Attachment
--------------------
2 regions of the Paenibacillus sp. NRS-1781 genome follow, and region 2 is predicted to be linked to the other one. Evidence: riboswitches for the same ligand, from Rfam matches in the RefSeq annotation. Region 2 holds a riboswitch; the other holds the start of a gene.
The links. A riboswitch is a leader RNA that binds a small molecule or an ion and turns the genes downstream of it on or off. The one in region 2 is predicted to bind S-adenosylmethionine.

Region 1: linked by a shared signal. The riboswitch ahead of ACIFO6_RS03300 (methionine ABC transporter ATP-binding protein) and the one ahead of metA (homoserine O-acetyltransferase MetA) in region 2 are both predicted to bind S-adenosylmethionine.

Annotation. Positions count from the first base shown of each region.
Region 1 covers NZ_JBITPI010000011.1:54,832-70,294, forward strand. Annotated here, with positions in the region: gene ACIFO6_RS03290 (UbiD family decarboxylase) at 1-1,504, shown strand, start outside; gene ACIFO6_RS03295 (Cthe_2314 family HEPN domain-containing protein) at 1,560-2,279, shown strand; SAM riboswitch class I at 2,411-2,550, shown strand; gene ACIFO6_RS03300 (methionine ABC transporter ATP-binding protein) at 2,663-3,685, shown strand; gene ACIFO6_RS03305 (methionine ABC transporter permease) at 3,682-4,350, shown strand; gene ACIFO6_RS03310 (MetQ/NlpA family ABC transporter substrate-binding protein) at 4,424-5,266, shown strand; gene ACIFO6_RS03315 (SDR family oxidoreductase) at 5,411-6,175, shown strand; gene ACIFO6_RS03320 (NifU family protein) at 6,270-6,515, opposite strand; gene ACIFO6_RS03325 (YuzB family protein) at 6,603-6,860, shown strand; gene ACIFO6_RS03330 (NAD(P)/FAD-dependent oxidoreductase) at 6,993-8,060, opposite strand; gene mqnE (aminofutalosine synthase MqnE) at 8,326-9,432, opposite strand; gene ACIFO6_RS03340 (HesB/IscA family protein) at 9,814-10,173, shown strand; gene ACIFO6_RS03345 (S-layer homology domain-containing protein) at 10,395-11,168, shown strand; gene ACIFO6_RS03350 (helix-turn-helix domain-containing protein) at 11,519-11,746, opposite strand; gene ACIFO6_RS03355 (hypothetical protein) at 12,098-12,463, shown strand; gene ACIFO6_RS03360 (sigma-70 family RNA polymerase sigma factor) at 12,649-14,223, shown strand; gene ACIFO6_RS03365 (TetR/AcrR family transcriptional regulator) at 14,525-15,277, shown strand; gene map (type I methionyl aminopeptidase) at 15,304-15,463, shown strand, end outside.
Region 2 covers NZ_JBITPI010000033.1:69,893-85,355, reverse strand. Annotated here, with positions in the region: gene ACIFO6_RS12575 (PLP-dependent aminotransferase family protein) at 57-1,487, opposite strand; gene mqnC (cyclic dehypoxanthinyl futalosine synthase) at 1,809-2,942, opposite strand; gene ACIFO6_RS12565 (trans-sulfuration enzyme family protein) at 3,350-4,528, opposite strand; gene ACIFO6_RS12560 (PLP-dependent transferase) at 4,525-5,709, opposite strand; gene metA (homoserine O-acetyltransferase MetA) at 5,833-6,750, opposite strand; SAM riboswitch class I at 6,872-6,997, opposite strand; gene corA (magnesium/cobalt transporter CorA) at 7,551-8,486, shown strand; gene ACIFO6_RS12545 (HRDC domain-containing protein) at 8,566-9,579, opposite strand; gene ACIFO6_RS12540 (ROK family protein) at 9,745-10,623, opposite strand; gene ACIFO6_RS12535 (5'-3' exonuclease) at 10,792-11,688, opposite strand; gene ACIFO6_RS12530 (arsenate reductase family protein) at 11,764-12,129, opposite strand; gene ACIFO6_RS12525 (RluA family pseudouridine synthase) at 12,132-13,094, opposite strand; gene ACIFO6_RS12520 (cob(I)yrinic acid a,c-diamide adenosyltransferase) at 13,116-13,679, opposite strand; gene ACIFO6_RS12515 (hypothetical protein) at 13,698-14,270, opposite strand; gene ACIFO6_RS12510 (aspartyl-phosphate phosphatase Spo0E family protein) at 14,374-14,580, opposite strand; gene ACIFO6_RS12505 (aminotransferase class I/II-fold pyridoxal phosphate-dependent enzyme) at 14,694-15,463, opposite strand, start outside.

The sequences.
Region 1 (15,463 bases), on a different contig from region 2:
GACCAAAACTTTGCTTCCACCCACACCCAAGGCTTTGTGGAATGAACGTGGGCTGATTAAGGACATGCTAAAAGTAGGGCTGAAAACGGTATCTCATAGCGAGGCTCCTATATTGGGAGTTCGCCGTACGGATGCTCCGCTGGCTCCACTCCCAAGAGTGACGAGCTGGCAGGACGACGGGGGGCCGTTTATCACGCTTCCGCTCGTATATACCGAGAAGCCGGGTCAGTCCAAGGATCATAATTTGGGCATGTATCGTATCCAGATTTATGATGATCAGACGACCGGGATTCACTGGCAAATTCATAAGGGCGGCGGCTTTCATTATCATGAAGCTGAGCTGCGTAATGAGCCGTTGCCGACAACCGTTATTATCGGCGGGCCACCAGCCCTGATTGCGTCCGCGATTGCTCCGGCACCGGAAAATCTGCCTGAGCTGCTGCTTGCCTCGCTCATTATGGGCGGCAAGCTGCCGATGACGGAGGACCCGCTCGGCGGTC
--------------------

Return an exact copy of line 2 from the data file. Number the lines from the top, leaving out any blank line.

The links. A riboswitch is a leader RNA that binds a small molecule or an ion and turns the genes downstream of it on or off. The one in region 2 is predicted to bind S-adenosylmethionine.